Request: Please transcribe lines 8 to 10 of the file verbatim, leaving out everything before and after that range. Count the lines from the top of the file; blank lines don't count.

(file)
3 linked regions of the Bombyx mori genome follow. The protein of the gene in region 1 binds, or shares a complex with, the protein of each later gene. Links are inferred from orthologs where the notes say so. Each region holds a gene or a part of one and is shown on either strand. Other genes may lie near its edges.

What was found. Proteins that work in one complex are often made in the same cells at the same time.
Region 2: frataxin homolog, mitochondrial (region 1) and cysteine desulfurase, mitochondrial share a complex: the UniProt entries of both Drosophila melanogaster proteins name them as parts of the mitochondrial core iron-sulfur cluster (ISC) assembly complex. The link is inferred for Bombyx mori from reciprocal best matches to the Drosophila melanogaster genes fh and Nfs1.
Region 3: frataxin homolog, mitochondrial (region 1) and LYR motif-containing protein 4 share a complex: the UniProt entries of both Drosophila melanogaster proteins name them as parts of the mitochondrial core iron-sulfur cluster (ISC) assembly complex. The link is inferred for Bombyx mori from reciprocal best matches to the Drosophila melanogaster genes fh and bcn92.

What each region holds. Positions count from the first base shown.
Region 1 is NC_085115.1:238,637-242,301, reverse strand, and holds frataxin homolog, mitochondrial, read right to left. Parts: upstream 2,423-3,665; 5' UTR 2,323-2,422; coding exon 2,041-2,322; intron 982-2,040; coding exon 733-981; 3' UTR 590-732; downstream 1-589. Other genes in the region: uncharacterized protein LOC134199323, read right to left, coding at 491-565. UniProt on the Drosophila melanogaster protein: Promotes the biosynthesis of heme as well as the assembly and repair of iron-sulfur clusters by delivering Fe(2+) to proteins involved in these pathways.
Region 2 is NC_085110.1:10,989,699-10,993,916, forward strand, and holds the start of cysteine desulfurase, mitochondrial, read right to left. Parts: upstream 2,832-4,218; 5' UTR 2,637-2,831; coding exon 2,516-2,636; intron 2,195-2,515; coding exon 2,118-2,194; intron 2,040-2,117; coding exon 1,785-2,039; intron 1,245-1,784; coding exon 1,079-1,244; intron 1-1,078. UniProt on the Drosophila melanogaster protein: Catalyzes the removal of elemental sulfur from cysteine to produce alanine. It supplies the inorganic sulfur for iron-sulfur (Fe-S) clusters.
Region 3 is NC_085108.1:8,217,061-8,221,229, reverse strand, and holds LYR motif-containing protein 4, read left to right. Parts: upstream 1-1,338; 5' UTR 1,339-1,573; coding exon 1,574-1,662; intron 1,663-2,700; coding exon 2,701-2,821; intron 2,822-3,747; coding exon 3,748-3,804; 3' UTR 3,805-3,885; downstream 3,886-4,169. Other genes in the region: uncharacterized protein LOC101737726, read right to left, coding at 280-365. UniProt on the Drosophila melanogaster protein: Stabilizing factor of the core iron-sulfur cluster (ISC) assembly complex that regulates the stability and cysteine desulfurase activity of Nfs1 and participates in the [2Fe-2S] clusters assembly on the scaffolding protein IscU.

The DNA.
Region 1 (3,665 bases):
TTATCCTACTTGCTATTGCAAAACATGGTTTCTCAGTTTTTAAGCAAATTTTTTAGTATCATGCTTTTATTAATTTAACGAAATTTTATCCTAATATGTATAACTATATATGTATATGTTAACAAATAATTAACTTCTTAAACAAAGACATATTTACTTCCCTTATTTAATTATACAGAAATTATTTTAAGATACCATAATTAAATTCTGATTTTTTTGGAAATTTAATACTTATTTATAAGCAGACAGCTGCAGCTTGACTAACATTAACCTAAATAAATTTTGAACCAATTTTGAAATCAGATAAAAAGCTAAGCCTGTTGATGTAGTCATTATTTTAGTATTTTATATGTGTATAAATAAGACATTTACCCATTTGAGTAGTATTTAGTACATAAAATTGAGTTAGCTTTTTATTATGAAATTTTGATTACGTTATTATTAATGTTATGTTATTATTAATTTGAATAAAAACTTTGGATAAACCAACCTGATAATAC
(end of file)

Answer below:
Region 3 is NC_085108.1:8,217,061-8,221,229, reverse strand, and holds LYR motif-containing protein 4, read left to right. Parts: upstream 1-1,338; 5' UTR 1,339-1,573; coding exon 1,574-1,662; intron 1,663-2,700; coding exon 2,701-2,821; intron 2,822-3,747; coding exon 3,748-3,804; 3' UTR 3,805-3,885; downstream 3,886-4,169. Other genes in the region: uncharacterized protein LOC101737726, read right to left, coding at 280-365. UniProt on the Drosophila melanogaster protein: Stabilizing factor of the core iron-sulfur cluster (ISC) assembly complex that regulates the stability and cysteine desulfurase activity of Nfs1 and participates in the [2Fe-2S] clusters assembly on the scaffolding protein IscU.

The DNA.
Region 1 (3,665 bases):